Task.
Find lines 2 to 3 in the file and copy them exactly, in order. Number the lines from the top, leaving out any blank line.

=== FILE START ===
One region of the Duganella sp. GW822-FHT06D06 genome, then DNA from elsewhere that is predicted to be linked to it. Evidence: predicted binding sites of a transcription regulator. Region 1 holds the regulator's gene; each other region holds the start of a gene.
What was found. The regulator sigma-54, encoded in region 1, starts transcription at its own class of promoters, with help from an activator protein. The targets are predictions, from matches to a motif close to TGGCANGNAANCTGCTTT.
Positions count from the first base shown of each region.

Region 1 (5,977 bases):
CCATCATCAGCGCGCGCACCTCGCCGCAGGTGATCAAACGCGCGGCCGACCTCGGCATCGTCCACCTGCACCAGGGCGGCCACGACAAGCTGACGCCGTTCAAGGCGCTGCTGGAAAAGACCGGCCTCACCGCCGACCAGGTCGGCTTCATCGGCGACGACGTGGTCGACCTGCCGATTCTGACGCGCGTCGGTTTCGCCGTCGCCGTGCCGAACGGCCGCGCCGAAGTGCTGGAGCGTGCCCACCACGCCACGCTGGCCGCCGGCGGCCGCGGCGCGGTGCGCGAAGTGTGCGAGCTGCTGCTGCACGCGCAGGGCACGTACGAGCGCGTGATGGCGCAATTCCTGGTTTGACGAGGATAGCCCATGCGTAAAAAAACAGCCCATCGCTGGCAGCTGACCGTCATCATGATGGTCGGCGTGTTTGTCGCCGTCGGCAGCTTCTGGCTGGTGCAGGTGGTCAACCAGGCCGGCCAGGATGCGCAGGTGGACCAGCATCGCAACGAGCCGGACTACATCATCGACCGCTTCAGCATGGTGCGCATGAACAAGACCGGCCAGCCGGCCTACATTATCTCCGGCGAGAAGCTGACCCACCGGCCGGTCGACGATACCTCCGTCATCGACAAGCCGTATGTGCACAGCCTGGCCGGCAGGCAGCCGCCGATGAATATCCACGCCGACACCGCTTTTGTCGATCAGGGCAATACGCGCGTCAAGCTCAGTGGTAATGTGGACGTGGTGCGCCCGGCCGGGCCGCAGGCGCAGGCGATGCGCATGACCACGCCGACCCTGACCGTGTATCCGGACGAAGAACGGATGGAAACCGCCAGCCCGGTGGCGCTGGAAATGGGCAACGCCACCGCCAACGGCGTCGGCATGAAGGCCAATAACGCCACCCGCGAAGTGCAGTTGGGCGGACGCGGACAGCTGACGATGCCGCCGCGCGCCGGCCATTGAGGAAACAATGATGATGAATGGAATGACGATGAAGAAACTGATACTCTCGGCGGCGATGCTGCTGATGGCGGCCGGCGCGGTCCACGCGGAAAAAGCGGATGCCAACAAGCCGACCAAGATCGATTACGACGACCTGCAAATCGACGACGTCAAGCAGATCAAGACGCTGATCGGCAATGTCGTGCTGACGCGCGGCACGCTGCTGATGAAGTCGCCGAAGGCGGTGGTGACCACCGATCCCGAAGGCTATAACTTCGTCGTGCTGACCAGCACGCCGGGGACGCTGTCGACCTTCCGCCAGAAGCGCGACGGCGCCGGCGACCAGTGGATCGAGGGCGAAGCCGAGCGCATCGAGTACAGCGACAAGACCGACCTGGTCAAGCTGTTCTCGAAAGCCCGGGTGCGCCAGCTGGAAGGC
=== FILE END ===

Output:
What was found. The regulator sigma-54, encoded in region 1, starts transcription at its own class of promoters, with help from an activator protein. The targets are predictions, from matches to a motif close to TGGCANGNAANCTGCTTT.
Positions count from the first base shown of each region.